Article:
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  12. 'I think that the evidence is that quite a few home educators say that they do not think that a broad and balanced curriculum is s good thing for their children and they therefore will not use one.'

    Okay, so that's anecdotal evidence on what parents say, rather than what actaully occurs over HE long-term. I suspect they could point to different conclusions.

    However, if you want to stick to what parents say on blogs, then I think it's important to distinguish between two things: 'curriculum' and B&B education.

    Are parents saying that they don't want to buy a pre-packaged bought curriculum? Are they saying that they don't write a curriculum for their own children, but let things develop, whilst having an overview of the what their children are learning over the long-term and tweaking where necessary? Ie, are we talking about the idea of 'curriculum' being anathema? (Probably) Or are we talking about the concept of B&B over a the lifetime of HE (say, up to age 16 or 18)being the problem? (Probably not)

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  13. All this just points to the fact that if you're going open your mouth and assert something as fact, you'd be wise to base what you say on some actual, real statistical evidence, and not just speak (attempt to slur) on the basis of say-so or hearsay -from the pub or otherwise.

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  14. Simon, you're missing the point. What is irritating is his assumption that a broad and balanced curriculum is required and that home educated children are losing out because they're not getting one. Schools have to teach that way because they're trying to make sure all the children get something out of it, whereas for a home educated child, a tailored education is superior and there's no need to attempt to push progress on all subjects at the same time in the same way that a school does.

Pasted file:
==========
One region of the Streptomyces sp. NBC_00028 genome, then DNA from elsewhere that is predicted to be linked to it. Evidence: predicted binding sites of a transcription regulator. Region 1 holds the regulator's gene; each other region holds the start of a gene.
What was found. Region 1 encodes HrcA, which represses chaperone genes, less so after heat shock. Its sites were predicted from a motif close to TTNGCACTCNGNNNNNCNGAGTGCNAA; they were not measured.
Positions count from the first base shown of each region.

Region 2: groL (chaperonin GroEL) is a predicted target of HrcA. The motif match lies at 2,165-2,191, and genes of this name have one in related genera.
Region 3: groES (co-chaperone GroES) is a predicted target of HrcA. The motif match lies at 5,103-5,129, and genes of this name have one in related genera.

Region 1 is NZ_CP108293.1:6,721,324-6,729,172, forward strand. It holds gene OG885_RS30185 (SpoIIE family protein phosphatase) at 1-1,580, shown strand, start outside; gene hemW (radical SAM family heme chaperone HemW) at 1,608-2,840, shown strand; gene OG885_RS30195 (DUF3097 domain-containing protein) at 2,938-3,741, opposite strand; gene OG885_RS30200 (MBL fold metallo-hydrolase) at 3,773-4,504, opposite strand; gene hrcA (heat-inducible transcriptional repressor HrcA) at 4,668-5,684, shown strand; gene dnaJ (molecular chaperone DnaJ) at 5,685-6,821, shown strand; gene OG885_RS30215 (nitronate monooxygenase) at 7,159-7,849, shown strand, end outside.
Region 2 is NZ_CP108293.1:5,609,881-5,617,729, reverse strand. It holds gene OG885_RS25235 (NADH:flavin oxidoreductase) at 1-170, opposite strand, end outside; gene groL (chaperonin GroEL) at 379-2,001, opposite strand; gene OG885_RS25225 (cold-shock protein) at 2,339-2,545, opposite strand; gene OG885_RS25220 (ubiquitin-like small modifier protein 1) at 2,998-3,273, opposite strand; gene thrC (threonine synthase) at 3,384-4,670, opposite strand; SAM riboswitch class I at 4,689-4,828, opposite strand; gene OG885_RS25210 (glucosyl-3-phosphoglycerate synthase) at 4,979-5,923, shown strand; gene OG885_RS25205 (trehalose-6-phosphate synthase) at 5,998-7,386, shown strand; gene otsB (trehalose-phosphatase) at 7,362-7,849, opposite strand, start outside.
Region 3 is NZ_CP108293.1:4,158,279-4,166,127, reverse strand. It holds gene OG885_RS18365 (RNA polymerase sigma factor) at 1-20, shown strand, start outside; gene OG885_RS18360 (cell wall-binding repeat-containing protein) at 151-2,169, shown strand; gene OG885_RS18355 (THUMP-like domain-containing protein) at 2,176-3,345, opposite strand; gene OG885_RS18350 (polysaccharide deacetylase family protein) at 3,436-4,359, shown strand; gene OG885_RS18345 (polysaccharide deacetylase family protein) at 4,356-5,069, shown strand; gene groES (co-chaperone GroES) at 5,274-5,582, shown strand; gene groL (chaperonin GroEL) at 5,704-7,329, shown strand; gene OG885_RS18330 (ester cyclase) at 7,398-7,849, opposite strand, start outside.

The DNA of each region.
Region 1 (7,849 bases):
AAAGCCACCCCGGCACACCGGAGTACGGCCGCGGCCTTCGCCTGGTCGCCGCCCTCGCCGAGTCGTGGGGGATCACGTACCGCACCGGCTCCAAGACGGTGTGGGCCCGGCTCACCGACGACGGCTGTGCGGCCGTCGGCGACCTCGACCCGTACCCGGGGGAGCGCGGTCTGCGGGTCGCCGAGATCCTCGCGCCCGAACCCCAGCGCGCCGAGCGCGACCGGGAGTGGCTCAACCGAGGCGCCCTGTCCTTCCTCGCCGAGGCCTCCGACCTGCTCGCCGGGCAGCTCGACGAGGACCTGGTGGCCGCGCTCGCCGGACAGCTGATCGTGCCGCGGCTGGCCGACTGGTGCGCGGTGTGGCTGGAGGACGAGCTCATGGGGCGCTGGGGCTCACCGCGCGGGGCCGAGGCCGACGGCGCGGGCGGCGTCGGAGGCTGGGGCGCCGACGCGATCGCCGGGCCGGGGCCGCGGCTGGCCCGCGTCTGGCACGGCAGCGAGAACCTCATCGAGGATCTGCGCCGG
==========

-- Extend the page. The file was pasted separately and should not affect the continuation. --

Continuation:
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  15. ' How can anyone reach logical conclusions about a group of potentially 50000 based on the writings of a few?'

    A good point. It is not just a handful of bloggers. Influential people in British home education such as Alan Thomas, Harriet Patterson, Ian Dowty, Mike Fortune-Wood and Fiona Nicholson, to name but a few, have made it clear that there is an ideological objection to the use of a broad and balanced curriculum. Robert Goddard did not say that all or even most home educated children were not receiving such a curriculum, only that 'quite a few' were not. Going by what many parents and others have said, I should say that this is certainly true.


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    1. You are still only talking about a handful of writers and I suspect you are overestimating their influence. I've spoken to many home educators locally who either don't know these names or have only a hazy idea of who they are and the views they put forward.